10 June 2009

More On "Lost Causers"

As a follow up to yesterday's post:

"I will wager that the Lost Cause icon on the cover will sell more books than the "Lost Cause" critique inside. It won’t be the first time that bashers of Confederate heroes have piggy-backed upon their still-living glory." ~ Professor Clyde Wilson


Tamela Baker said...

Hi Richard --

One of my staff members brought yesterday's post to my attention, and I just wanted to take a moment to respond. First off, in fairness to Winston, I should point out that his new book on Vicksburg is not a novel--it's a factual history about the Vicksburg campaign. (That ad, in fact, was the only one I knew about before we took the July issue of America's Civil War to press; I don't get in the sales team's way, and they don't get in mine. :) Anyway, thanks for plugging the magazine, and I just wanted to note for all your readers that we try to treat all the re-enactors and "Confederate bad boys" with respect. We recognize them as a significant and important part of our audience, and neither the former editor nor I can remember a disparaging editorial tone to any issue of ACW that we've been in charge of. We don't take sides in the magazine, but try to build awareness and understanding of all aspects of this horrendous crisis in our nation's history. As for the sales reps, I can't speak entirely for them, but given the current economic climate, they're going to target anybody who has an interest in the Civil War--North, South, or East and West for that matter. :) Richard, thanks again for reading the magazine and for all you do to keep interest in the Civil War Alive.

Tamela Baker
Editor, America's Civil War

Richard G. Williams, Jr. said...


Thanks so much for taking the time to comment. I apologize for the error regarding Mr. Wintson's book. Sloppy mistake on my part. I'll correct that in the original post.

I did try to go out of my way to make it clear in my post that my comments were not in any way a criticism of your magazine. As I pointed out - I love it!

I would just reiterate that I've not seen anything, editorially speaking, in your magazine that is not fair and balanced - I was just making some observations.

That being said, my post was simply intended to point out that many of the "Southern/Confederate heritage" critics would have little to write about and/or publish if it weren't for some of the folks they seem to enjoy mocking. And, as you acknowledge, that particular segment of the market (though I don't buy into all of the critics' characterizations) makes up "a significant and important part" of your audience.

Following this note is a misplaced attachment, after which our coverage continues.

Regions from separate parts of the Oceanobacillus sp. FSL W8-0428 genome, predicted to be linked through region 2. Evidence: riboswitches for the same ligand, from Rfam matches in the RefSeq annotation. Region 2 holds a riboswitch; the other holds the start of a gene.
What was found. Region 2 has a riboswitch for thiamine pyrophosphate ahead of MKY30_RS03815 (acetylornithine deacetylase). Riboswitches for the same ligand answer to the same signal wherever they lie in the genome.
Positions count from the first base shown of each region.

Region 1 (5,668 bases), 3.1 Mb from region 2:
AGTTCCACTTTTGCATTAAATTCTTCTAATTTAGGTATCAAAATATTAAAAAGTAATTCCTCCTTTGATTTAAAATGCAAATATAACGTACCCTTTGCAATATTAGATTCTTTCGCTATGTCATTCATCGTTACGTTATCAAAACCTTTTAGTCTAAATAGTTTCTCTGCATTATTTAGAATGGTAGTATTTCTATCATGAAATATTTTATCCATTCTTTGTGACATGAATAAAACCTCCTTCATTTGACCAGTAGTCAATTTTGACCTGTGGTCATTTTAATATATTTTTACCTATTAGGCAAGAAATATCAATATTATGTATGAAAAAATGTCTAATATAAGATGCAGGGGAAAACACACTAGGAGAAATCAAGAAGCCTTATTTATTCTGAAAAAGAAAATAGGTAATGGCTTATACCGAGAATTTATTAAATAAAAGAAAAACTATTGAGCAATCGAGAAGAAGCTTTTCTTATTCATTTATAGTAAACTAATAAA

Again, thank you so much for taking the time to comment and thank YOU for all you folks are doing to keep interest in the Civil War alive. You're doing a great job and I wish you many profitable and successful years in the future.

James F. Epperson said...

Prof. Wilson's wager is, of course, unresolvable. I'll just comment that the book is an interesting collection of essays, all of which are worth reading.

Richard G. Williams, Jr. said...


Yes, it is. The essays "worth" is subjective, of course. I've read snippets of Gallagher's book but have more important ones to tackle. I tend to agree with Wilson, based on what I've read thus far.

Richard G. Williams, Jr. said...


Re: Your Gallagher comment - rejected.

Now, now . . . let's be gentlemen. No need to lower ourselves to the Beavis & Butthead level of other blogs.


Brooks Simpson said...

Intweresting, Richard. I wrote one of the essays. Care to tell me where I bashed a Confederate hero in that essay? If you can't find any such evidence, then I'm afraid you'll have to admit Clyde's overstated the case (I believe I taught his daughter at Wofford).

And Gary Gallagher as a basher of Confederate heroes? My, my.

Richard G. Williams, Jr. said...


I've not read your essay, so I could not comment. However, no one has accused you of anything. Your name has not come up once in the discussion. In reference to Professor Gallagher and Wilson's claims, I would recommend the full article to put everything in context:


I'd be interested in your thoughts. I do not think he overstated his case, but I'm willing to listen.